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Chemtrails Photo and Research Thread Part 2

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posted on Aug, 5 2009 @ 12:50 AM
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With a very good debate coming from my original chem thread I decided it was time to start part 2... I recommend starting with part one part 1... Since I posted those picture there has been virtually no spraying since the 20th of July in Western New York....

With out have any evidence to snap photos of my friend and fellow atser robotically and I started to do some research... which i will show you know

the circumference of the earth is 24,000 miles at the equator.

Chemtrails sprayed at 30,000 ft which has winds of approx 200mph which would take 5 days to travel the globe 2.7 times over...

Commercail airliners fly at 10,000 feet or 2 miles in the lower troposphere...

Maximum commercial airline information:
temperature: 32° to 95° F (0° to 35° C)
Maximum operating altitude: 10,000 feet (3000 m)

So with that bit we dove a little deeper to understand the lower troposhere...


The troposphere is the lowest portion of Earth's atmosphere. It contains approximately 75 percent of the atmosphere's mass and 99 percent of its water vapor
and aerosols.


The temperature of the troposphere generally decreases as altitude increases. The rate at which the temperature decreases, − dT / dz, is called the lapse rate.
The reason for this decrease is as follows. When a parcel of air rises, it expands, because the pressure is lower at higher altitudes. As the air parcel expands,
it pushes on the air around it, doing work; but generally it does not gain heat in exchange from its environment, because its thermal conductivity is low
(such a process is called adiabatic). Since the parcel does work and gains no heat,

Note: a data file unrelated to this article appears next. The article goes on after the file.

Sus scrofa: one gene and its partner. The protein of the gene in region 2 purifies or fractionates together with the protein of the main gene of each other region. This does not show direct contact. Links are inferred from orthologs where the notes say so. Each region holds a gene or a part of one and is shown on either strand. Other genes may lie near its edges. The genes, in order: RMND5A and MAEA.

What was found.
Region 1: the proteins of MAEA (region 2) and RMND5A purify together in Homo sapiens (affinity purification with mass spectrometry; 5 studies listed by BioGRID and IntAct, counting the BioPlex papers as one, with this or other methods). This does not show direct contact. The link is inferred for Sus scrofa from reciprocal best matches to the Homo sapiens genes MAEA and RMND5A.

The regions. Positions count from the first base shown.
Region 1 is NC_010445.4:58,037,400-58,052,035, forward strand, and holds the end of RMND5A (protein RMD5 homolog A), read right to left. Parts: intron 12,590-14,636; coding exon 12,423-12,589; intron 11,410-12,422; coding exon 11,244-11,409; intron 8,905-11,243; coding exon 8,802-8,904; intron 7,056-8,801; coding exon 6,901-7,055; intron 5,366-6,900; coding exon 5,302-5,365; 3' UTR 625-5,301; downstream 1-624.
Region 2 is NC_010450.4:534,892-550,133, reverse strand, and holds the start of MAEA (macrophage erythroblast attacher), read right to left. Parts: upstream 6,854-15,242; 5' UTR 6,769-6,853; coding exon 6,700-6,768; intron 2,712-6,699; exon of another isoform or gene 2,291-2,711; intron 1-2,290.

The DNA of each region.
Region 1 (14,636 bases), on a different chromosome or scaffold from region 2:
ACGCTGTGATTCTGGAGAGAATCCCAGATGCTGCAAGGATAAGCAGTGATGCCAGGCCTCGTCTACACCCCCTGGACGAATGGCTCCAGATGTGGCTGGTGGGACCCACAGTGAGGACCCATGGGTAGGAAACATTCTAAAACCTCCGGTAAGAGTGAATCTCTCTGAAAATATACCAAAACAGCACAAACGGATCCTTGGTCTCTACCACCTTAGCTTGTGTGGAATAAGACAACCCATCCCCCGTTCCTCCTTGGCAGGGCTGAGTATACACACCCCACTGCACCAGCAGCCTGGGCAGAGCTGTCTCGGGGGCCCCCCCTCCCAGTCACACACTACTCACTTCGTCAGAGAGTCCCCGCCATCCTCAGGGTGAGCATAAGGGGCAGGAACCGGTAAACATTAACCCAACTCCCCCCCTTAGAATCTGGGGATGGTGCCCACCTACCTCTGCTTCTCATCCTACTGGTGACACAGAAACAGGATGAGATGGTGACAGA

it loses energy, and so its temperature decreases. (The reverse, of course, will be true for a sinking parcel of air.

In the troposphere, the average environmental lapse rate is a drop of about 6.5 °C for every 1 km (1000 meters) increase in height. [1]

The environmental lapse rate (the actual rate at which temperature drops with height, dT / dz) is not usually equal to the adiabatic lapse rate
(or correspondingly, dS/dz \ne 0). If the upper air is warmer than predicted by the adiabatic
lapse rate (dS / dz > 0), then when a parcel of air rises and expands, it will arrive at the new height at a lower temperature than its surroundings.
In this case, the air parcel is denser than its surroundings, so it sinks back to its original height, and the air is stable against being lifted.
If, on the contrary, the upper air is cooler than predicted by the adiabatic lapse rate, then when the air parcel rises to its new height it will
have a higher temperature and a lower density than its surroundings, and will continue to accelerate upward.


Now what this information seems to tell me is that since the troposhere is made up of 99% of water vapor which is supposedly what debunkers say chemtrails are... is complete bs... Heavy metals that are used in chemies are barium and aluminum to name a couple...

Regardless this very prelimanary but exciting none the least... for debunkers I am an amatuer meterologist and have a very good understanding of weather... don't feed me bs disinfo... I will be back with more shortly and pleease please contribute and help with the research.... thank you all.... more to come shortly

source




posted on Aug, 5 2009 @ 01:57 AM
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Not sure how this throws things off, but most commercial air traffic flies between 30,000 ft and 40,000 ft. I fly a fair amount and I'm pretty used to hearing we're cruising at 32,000ft and where we're headed, the weather sucks.